McNEILL, CLARENCE LEON Remains Returned (see text) Name: Clarence Leon McNeill Rank/Branch: E4/US Air Force Unit: 6994th Security Squadron Date of Birth: 30 June 1947 Home City of Record: Warsaw NC Date of Loss: 05 February 1969 Country of Loss: Laos Loss Coordinates: 152600N 1064700E (approx) Status (in 1973): Killed In Action Category: Aircraft/Vehicle/Ground: EC47 Refno: KIA1 Other Personnel in Incident: Hugh L. Sherburn; Robert E. Olson; Louis J. Clever; Harry T. Niggle; Homer M. Lynn Jr.; Walter F. Burke; James V. Dorsey Jr.; Rodney H. Gott; Wilton N. Hatton (all reported KIA) Source: Compiled by Homecoming II Project 01 September 1990 from one or more of the following: raw data from U.S. Government agency sources, correspondence with POW/MIA families, published sources, interviews. Updated by the P.O.W. NETWORK 2016. REMARKS: ** NOT ON MISSING LISTS ** SYNOPSIS: The Douglas C47 was designed as a transport, gunship, and electronic or regular reconnaissance aircraft, depending on the configuration. The aircraft served in World War II and served French forces in Indochina in the 1950's, and returned to Vietnam at the outset of American involvement there. On February 5, 1969, an EC47 (electronic surveillance) departed Pleiku Airbase, Republic of Vietnam on a tactical reconnaissance mission over Laos. The aircraft crew included LtCol. Harry T. Niggle, Capt. Walter F. Burke, Major Robert E. Olson, Major Homer M. Lynn Jr., MSgt. Wilton N. Hatton, SSgt. Rodney H. Gott, TSgt. Louis J. Clever, SSgt. James V. Dorsey Jr., SSgt. Hugh L. Sherburn (radio operator on the aircraft), and Sgt. Clarence L. McNeill. The last radio contact with the aircraft was at 8:10 a.m. at which time it was located about 21 miles west-northwest of the city of Chavane in Saravane Province, Laos. When the aircraft failed to make a scheduled stop at Phu Bai Airport near Hue shortly before noon, search efforts were initiated to locate the aircraft. During the remainder of the day and for six succeeding days, extensive communication and ramp checks were made, as well as a visual search of the area from the last known position of the aircraft through its intended flight path. Because no information was forthcoming which would reveal the whereabouts of the missing aircraft and crew, the search was then terminated. In the fall of 1969, the wreckage of an EC47 was located in a jungle-covered mountainous area in the approximate last known location of Sherburn's aircraft. The wreckage site was searched, and remains and a number of items were recovered. These items were later correlated to Sherburn's aircraft. The Department of the Air Force believes that the aircraft was faced with a sudden airborne emergency since the right wing of the aircraft was found some 500 meters from the main wreckage site. It was believed that the engine caught fire causing the wing to separate from the fuselage while the aircraft was still in the air. Further, the Air Force states that although the crew members had parachutes, it is unlikely that the apparent suddenness of the emergency would have permitted anyone to abandon the aircraft. The absence of emergency radio signals further diminished the hope that any of the crew members could have survived. At this time, the Air Force declared the ten men onboard the aircraft to be dead, and so notified the families. The remains found at the crash site were interred in a single grave at Jefferson Barracks National Cemetery in St. Louis. Military officials told eight of the families that the remains of only two individuals had been identified, but would not reveal those identities to them. (It is assumed that the families of the two individuals identified were informed.) In February 1970, the Sherburn family was informed that the remains found at the crash site were skeletal and commingled, and that Air Force identification specialists were unable to determine that they had a composite of ten individuals -- and were unable to establish the identity of any of the remains. About the same time the crew of the EC47 was being interred in St. Louis, another mass burial was conducted, containing 18 USMC and Navy personnel. On January 28, 1973, PFC Ronald Ridgeway, one of those 18 "dead and buried" servicemen, was released alive from a POW camp in Hanoi. The U.S. had not known that he was a prisoner of war. Although the relatives found little hope in Ridgeway's return, some thought it entirely possible that others might have escaped with Ridgeway. How many others, some family members wondered, had been captured without the U.S. finding out? If such a thing could happen to the Marine and Navy group, what about the EC47 lost in Laos? Unfortunately, when the war ended, no American held in Laos was released. The U.S. has not negotiated the freedom of a single man the Pathet Lao asserted they held prisoner in Laos. The U.S. Government has never changed its position on the Marines, Navy and Air Force personnel interred in mass graves in St. Louis, and has continued to state unequivocally that they were killed in action because the families could not produce proof otherwise. Although the government lacked positive evidence that most of these men were dead, its assumption that they were dead overruled any assumption that they might be alive. The Marine Corps has admitted that some of those "buried" men could have been captured, but that it is doubtful. Even though considerable doubt surrounds the identification of the men buried in St. Louis, and, indeed, some of them might have survived, official status change has been denied.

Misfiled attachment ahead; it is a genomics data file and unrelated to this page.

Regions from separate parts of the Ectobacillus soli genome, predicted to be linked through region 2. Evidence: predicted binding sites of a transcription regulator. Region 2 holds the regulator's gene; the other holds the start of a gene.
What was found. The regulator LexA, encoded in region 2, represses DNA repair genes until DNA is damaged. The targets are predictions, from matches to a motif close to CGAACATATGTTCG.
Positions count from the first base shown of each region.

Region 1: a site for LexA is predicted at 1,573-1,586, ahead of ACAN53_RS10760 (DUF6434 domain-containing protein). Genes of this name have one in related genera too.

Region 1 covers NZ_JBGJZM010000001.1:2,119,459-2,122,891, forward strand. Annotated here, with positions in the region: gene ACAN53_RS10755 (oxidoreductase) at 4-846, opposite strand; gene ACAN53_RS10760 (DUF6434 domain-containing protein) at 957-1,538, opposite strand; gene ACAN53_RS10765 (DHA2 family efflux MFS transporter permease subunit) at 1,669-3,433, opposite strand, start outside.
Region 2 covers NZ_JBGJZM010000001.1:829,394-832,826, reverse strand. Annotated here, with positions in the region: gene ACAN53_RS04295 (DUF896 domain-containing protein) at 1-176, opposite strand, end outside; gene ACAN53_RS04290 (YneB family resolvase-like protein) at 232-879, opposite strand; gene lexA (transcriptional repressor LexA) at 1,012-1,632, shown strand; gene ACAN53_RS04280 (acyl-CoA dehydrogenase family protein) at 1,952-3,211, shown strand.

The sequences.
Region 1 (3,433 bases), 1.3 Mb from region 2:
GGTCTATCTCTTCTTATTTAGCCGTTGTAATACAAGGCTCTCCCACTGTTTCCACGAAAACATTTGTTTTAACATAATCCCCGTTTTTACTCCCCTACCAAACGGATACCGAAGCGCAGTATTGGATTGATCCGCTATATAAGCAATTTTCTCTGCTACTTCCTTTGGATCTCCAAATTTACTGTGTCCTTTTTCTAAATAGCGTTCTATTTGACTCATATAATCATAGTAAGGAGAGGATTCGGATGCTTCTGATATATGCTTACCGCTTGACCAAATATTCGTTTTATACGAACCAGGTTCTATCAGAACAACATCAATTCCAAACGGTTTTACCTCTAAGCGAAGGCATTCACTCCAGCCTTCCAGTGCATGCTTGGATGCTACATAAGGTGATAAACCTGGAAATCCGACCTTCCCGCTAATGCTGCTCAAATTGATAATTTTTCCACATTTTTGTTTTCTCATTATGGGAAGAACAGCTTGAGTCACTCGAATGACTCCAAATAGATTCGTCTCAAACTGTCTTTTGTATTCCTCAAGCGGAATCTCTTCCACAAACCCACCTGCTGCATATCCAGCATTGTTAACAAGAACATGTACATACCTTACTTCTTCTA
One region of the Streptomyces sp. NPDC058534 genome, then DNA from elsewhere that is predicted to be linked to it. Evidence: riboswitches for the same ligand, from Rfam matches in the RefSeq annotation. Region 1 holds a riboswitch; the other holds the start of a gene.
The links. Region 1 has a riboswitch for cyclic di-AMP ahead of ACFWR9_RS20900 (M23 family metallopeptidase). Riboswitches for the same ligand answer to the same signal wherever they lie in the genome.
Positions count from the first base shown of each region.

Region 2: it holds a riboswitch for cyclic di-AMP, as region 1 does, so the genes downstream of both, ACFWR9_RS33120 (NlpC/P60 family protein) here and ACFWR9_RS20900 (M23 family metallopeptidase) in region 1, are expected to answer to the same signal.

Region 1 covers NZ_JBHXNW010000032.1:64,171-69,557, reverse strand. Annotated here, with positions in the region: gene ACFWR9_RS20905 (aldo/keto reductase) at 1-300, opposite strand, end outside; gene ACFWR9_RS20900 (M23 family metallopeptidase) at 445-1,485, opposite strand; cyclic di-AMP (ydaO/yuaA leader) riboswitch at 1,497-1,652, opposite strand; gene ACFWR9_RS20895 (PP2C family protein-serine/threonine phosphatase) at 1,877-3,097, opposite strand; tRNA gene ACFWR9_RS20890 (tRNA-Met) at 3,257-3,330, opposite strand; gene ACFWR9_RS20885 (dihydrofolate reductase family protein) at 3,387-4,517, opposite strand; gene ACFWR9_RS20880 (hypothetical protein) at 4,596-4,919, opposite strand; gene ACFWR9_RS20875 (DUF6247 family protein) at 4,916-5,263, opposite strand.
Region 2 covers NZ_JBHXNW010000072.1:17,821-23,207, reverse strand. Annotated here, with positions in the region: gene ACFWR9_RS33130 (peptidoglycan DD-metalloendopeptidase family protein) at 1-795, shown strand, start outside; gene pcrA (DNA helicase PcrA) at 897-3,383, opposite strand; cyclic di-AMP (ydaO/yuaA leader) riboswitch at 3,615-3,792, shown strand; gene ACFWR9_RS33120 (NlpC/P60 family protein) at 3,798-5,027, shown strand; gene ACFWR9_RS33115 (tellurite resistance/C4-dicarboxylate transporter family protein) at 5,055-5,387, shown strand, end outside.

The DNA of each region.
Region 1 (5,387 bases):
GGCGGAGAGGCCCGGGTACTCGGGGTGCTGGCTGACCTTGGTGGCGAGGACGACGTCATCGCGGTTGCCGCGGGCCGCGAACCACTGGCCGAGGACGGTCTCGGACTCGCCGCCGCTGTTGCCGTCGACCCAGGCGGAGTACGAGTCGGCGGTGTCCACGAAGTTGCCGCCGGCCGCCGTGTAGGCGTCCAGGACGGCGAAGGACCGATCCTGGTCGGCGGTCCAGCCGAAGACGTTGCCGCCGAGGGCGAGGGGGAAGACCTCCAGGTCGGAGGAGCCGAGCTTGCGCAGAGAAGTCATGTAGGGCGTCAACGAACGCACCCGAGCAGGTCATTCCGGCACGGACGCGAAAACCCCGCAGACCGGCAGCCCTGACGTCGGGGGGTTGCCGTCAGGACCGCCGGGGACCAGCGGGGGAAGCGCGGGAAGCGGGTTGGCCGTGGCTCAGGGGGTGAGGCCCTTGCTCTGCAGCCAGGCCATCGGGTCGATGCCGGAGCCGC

Please note that McNeill was returned to his home state of NC in Nov. 2014 after remains were identified from the communal grave in Missouri.
...In the summer of 2013, the USAF with the concurrence of the 10 families, exhumed the remains and sent them to Offutt Air Force Base for contemporary DNA analysis. Substantial amounts of remains of seven of the 10 crew members were positively identified....
Donna L. Comer
North Carolina Patriot Guard